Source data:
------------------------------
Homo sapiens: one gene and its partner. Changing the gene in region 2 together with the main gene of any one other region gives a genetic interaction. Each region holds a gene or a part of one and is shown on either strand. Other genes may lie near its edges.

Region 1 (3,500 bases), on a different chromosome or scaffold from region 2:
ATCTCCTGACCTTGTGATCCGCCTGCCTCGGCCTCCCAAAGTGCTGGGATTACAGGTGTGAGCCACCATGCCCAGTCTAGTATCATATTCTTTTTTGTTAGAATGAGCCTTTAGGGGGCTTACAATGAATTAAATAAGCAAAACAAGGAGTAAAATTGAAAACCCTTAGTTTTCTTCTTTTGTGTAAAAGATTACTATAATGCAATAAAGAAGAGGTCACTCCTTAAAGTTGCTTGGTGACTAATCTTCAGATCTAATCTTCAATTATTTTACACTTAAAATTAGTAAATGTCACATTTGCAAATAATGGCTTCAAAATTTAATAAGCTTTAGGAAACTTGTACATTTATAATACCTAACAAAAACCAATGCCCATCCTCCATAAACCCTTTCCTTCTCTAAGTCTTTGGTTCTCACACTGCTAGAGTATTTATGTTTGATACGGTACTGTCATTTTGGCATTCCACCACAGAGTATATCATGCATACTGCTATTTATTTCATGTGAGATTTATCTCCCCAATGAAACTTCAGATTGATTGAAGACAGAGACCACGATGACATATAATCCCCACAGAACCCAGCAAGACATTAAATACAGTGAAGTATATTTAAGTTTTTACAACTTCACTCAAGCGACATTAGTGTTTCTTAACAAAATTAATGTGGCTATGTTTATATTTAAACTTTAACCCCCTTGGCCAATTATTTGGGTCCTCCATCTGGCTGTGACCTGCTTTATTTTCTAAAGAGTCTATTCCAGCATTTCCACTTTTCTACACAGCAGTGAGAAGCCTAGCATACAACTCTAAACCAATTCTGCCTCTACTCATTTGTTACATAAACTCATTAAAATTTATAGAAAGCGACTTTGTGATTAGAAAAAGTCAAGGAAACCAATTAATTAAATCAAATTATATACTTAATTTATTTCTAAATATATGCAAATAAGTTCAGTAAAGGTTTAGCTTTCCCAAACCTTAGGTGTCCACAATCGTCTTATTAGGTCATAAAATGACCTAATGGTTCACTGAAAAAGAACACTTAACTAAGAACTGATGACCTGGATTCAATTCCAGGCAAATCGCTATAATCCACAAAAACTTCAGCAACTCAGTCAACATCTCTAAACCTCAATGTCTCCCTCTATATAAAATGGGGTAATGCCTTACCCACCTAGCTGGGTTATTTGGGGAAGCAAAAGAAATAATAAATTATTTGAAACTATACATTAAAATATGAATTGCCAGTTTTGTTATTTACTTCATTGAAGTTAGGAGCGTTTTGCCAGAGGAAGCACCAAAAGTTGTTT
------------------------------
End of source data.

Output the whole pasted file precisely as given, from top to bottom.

Homo sapiens: one gene and its partner. Changing the gene in region 2 together with the main gene of any one other region gives a genetic interaction. Each region holds a gene or a part of one and is shown on either strand. Other genes may lie near its edges.

Region 1 (3,500 bases), on a different chromosome or scaffold from region 2:
ATCTCCTGACCTTGTGATCCGCCTGCCTCGGCCTCCCAAAGTGCTGGGATTACAGGTGTGAGCCACCATGCCCAGTCTAGTATCATATTCTTTTTTGTTAGAATGAGCCTTTAGGGGGCTTACAATGAATTAAATAAGCAAAACAAGGAGTAAAATTGAAAACCCTTAGTTTTCTTCTTTTGTGTAAAAGATTACTATAATGCAATAAAGAAGAGGTCACTCCTTAAAGTTGCTTGGTGACTAATCTTCAGATCTAATCTTCAATTATTTTACACTTAAAATTAGTAAATGTCACATTTGCAAATAATGGCTTCAAAATTTAATAAGCTTTAGGAAACTTGTACATTTATAATACCTAACAAAAACCAATGCCCATCCTCCATAAACCCTTTCCTTCTCTAAGTCTTTGGTTCTCACACTGCTAGAGTATTTATGTTTGATACGGTACTGTCATTTTGGCATTCCACCACAGAGTATATCATGCATACTGCTATTTATTTCATGTGAGATTTATCTCCCCAATGAAACTTCAGATTGATTGAAGACAGAGACCACGATGACATATAATCCCCACAGAACCCAGCAAGACATTAAATACAGTGAAGTATATTTAAGTTTTTACAACTTCACTCAAGCGACATTAGTGTTTCTTAACAAAATTAATGTGGCTATGTTTATATTTAAACTTTAACCCCCTTGGCCAATTATTTGGGTCCTCCATCTGGCTGTGACCTGCTTTATTTTCTAAAGAGTCTATTCCAGCATTTCCACTTTTCTACACAGCAGTGAGAAGCCTAGCATACAACTCTAAACCAATTCTGCCTCTACTCATTTGTTACATAAACTCATTAAAATTTATAGAAAGCGACTTTGTGATTAGAAAAAGTCAAGGAAACCAATTAATTAAATCAAATTATATACTTAATTTATTTCTAAATATATGCAAATAAGTTCAGTAAAGGTTTAGCTTTCCCAAACCTTAGGTGTCCACAATCGTCTTATTAGGTCATAAAATGACCTAATGGTTCACTGAAAAAGAACACTTAACTAAGAACTGATGACCTGGATTCAATTCCAGGCAAATCGCTATAATCCACAAAAACTTCAGCAACTCAGTCAACATCTCTAAACCTCAATGTCTCCCTCTATATAAAATGGGGTAATGCCTTACCCACCTAGCTGGGTTATTTGGGGAAGCAAAAGAAATAATAAATTATTTGAAACTATACATTAAAATATGAATTGCCAGTTTTGTTATTTACTTCATTGAAGTTAGGAGCGTTTTGCCAGAGGAAGCACCAAAAGTTGTTT